And as for wars subsequent to the War of Northern Aggression, with their atrocities being pushed down the Memory Hole, I would recommend  the Kennedy Brothers recent book Yankee Empire  published only last year by Shotwell Publishing in Columbia, South Carolina.

You have to wonder, with Sheridan’s utter disregard for private property, if he had any of those Forty-Eighter generals under his command that influenced his decision to torch everything in sight in the Shenandoah Valley. The war crimes against Southern civilians have never been treated to any great amount of attention. A couple excellent books have been written about them but they have never received any amount of official attention. We hear all this blather about reparations for slavery when all the slaves have been dead for almost a hundred years. What about reparations for Southern folks who had their property destroyed by the likes of Sheridan and Sherman and whose ancestors, many of them, faced starvation and privation because the Union armies destroyed literally everything they had?

At the risk of sounding negative–don’t hold your breath waiting for any of this to ever be dealt with.

5 thoughts on “Sheridan the War Criminal

  1. Col. John Mosby who harassed Sheridan in the Vally but wanted to consign all evils of the war to oblivion whether real or imagined (real on the part of the South, imagined on the part of the North!) after the war, tried to bite his tongue about Sheridan, but eventually, he had to let the truth be known. In a lengthy article in the Richmond Times of February 10th, 1895, entitled “Sheridan’s Difficulties,” according to the paper, “Colonel John S. Mosby Tells of the Pure Wantonness of the Federal Commanders”:

    “After destroying all the wheat and corn in a country, to burn mills where there is nothing to grind is pure wantonness. All the barns were burned no matter whether there was forage in them or they were empty. The destruction of implements of husbandry to prevent the planting of crops simply because there is a possibility of their being useful to an enemy, can no more be justified than killing defenseless women and children. It is true that there is a chance that the crops that are allowed to be sown may be useful to the enemy; and it is equally true that if the war lasts long enough, as did the Thirty Years’ War, children may grow up, and women may become the mothers of soldiers. The injury inflicted is certain and permanent. There is only a possibility of its weakening the resources of the enemy; the benefit is too remote and contingent. The war did in fact, close before another crop could have been reaped in the Shenandoah Valley. I am judging by the principles that I wish myself to be judged.

    “In his Memoirs General Sheridan repudiates the humane maxims of Grotius and Vattel, and lays down an ethical code for the government of armies in war that abolishes all distinctions heretofore recognized between combatant and noncombatant enemies. If the United States should adopt it, then Napoleon’s saying, “Scratch a Russian (and) you will find a Tarter,” will not apply alone to the subjects of the Czar. In contrast with these pitiless doctrines that suggest the picture of the Infernal Court and “The iron tears that rain down Pluto’s cheek,” are the humane rules of international law as expounded by Professor Twiss, of Oxford, in his work on Rights and Duties in Time of War.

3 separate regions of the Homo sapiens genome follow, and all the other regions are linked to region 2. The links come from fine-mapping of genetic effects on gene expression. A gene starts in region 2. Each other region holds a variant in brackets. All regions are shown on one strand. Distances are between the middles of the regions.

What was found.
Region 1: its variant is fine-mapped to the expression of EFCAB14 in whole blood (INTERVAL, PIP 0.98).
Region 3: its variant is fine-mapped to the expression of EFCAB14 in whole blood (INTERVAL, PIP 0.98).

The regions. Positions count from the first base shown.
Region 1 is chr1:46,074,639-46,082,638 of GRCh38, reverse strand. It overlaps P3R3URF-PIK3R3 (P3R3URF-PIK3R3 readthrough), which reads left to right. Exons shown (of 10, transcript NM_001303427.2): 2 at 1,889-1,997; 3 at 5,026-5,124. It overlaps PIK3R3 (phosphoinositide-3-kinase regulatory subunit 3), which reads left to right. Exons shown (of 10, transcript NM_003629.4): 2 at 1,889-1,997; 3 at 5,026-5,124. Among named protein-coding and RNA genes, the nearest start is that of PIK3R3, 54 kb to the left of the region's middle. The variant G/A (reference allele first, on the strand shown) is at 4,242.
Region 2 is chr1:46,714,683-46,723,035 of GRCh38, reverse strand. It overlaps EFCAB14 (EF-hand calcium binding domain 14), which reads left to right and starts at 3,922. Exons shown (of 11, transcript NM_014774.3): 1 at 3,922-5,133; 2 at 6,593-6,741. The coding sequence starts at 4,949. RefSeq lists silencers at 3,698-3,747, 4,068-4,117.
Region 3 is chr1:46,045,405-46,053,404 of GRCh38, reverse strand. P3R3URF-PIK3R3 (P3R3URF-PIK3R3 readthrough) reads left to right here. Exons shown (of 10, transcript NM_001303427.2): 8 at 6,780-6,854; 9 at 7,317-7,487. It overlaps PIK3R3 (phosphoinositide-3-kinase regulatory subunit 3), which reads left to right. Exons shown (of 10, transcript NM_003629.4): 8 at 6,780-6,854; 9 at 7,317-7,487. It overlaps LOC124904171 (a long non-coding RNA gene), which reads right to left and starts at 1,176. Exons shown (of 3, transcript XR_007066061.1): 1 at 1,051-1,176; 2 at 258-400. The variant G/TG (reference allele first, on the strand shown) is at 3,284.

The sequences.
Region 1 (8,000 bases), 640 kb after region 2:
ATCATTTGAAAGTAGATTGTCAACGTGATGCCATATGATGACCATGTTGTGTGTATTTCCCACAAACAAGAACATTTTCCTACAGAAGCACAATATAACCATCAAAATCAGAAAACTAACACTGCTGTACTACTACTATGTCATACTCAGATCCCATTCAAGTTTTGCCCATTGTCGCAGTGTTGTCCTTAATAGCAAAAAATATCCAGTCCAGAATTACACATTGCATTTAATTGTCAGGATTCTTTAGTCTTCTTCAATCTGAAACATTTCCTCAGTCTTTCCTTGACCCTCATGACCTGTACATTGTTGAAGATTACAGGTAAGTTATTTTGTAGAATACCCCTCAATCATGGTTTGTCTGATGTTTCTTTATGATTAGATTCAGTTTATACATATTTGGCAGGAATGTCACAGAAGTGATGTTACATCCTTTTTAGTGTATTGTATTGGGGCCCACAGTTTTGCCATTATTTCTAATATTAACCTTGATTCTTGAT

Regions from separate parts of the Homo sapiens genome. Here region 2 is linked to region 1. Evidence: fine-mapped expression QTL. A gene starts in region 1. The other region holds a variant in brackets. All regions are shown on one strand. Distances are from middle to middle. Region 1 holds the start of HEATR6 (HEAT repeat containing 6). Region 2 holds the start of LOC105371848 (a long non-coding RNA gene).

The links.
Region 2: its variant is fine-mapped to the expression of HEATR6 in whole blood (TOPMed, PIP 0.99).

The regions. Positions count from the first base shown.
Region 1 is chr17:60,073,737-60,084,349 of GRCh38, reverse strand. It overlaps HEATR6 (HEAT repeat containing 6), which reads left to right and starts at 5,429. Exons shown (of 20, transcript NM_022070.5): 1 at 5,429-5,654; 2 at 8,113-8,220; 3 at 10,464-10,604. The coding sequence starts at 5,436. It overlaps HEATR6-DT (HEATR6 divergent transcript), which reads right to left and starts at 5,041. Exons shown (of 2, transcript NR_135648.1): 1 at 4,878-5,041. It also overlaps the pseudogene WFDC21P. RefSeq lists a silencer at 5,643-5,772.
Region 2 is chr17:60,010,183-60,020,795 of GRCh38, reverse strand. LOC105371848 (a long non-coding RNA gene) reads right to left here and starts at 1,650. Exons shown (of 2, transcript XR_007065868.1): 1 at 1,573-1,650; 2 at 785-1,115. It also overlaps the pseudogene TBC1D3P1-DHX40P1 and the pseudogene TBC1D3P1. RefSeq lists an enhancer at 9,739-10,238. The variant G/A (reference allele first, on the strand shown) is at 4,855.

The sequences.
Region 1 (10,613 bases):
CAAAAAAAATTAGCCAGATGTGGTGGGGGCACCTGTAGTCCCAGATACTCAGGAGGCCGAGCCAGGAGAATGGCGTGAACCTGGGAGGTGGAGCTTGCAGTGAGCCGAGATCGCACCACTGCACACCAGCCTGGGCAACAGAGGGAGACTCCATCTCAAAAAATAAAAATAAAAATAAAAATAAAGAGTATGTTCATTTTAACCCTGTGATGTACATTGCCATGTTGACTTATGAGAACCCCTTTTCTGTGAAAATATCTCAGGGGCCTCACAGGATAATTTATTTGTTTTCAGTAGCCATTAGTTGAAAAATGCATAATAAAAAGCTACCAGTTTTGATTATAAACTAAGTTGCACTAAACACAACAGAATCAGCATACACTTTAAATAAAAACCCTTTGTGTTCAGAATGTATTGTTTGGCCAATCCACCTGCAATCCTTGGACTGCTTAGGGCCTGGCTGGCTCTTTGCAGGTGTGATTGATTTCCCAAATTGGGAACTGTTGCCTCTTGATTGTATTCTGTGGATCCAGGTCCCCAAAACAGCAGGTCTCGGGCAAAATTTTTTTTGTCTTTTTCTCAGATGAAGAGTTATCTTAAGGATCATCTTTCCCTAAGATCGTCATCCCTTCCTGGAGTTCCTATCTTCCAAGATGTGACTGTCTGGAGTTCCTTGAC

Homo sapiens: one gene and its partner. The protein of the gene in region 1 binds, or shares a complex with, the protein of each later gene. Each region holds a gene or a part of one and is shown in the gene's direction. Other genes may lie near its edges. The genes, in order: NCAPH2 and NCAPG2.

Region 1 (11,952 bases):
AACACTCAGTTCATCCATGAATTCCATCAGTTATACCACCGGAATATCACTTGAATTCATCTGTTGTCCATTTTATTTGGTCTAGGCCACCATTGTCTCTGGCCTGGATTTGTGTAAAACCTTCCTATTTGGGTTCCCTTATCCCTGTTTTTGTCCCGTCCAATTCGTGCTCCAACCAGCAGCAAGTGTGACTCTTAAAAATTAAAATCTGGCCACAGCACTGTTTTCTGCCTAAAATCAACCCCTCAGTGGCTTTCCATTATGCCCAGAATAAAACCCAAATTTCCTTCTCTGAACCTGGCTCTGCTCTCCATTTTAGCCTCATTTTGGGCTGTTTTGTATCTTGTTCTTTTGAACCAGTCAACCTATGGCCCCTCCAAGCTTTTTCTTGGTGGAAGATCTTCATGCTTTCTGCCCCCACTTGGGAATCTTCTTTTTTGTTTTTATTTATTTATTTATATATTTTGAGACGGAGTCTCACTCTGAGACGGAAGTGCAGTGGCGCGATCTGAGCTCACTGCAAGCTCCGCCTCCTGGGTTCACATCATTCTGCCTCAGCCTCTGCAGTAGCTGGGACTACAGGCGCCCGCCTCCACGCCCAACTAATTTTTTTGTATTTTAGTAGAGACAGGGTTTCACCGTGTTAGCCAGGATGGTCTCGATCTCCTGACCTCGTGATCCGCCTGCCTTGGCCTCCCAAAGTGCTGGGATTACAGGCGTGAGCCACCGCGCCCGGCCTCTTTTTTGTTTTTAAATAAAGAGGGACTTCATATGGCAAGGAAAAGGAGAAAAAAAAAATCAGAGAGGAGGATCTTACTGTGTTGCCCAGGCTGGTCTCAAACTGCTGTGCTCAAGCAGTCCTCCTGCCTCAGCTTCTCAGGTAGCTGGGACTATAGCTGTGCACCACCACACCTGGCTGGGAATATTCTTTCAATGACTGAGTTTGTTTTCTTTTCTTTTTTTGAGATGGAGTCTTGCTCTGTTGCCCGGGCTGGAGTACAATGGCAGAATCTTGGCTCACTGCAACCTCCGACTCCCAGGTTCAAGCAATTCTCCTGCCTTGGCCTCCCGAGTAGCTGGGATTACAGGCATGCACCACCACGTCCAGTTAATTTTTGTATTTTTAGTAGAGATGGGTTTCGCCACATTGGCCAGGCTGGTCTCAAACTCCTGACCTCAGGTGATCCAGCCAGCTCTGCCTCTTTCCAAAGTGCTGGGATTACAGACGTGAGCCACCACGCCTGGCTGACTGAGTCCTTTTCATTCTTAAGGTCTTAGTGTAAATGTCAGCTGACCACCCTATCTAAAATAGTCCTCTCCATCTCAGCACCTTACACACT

“All damage, therefore, which is done to an enemy without any corresponding advantage accruing to the belligerent is an abuse of a natural right of the latter. Thus, indeed, a belligerent is entitled to capture all the property of an enemy which is calculated to enable him the better to carry on hostilities, and if he cannot carry it away conveniently, to destroy it. A belligerent, for example, may destroy all existing stores of provisions and forage, which he cannot conveniently carry away, and may even destroy the standing crops, in order to deprive his enemy of immediate subsistence, and so reduce him to surrender. But a belligerent will not be justified in cutting the olive trees and rooting up the vines; for that is to inflict desolation upon a country for many years to come, and the belligerent cannot derive any corresponding advantage therefrom. When the French armies desolated with fire and sword the Palatinate in 1674 and again in 1689, there was a general outcry throughout Europe against such a mode of carrying on war; and when the French Minister, Louvol, alleged that the object in view was to cover the French frontier against invasion from the enemy, the advantage which France derived from the act was universally held to be inadequate to the suffering inflicted, and the act itself to be, therefore, unjustifiable.

    “A belligerent prince who should, in the present day, without necessity, ravage an enemy’s country with fire and sword, and render it uninhabitable, in order to make it serve as a barrier against the advance of the enemy, would be justly regarded as a modern Attila.”

    John Singleton Mosby

    • AL,

      There is a facebook page Civil War on the MO-Ks border and yesterday the snarky local KU types were striking out at the Battleflag. I posted; “The biggest hate symbol is the Kansas JayhawK” and one person semi challenged me passive aggressively.

      I am slow but if we were to put the U.S. and their military at the point of 1860 forward they have a lot of very nasty habits of murder and plunder and more. The feds today and since have basically ruined the country. Not anything to like in all this. So they have to trash the people that stood up against them to stop it: US!.

      If the super patriotism US lovers had to lift the rug and look at their heritage verse ours it is very ugly. Like Sherman was a criminal.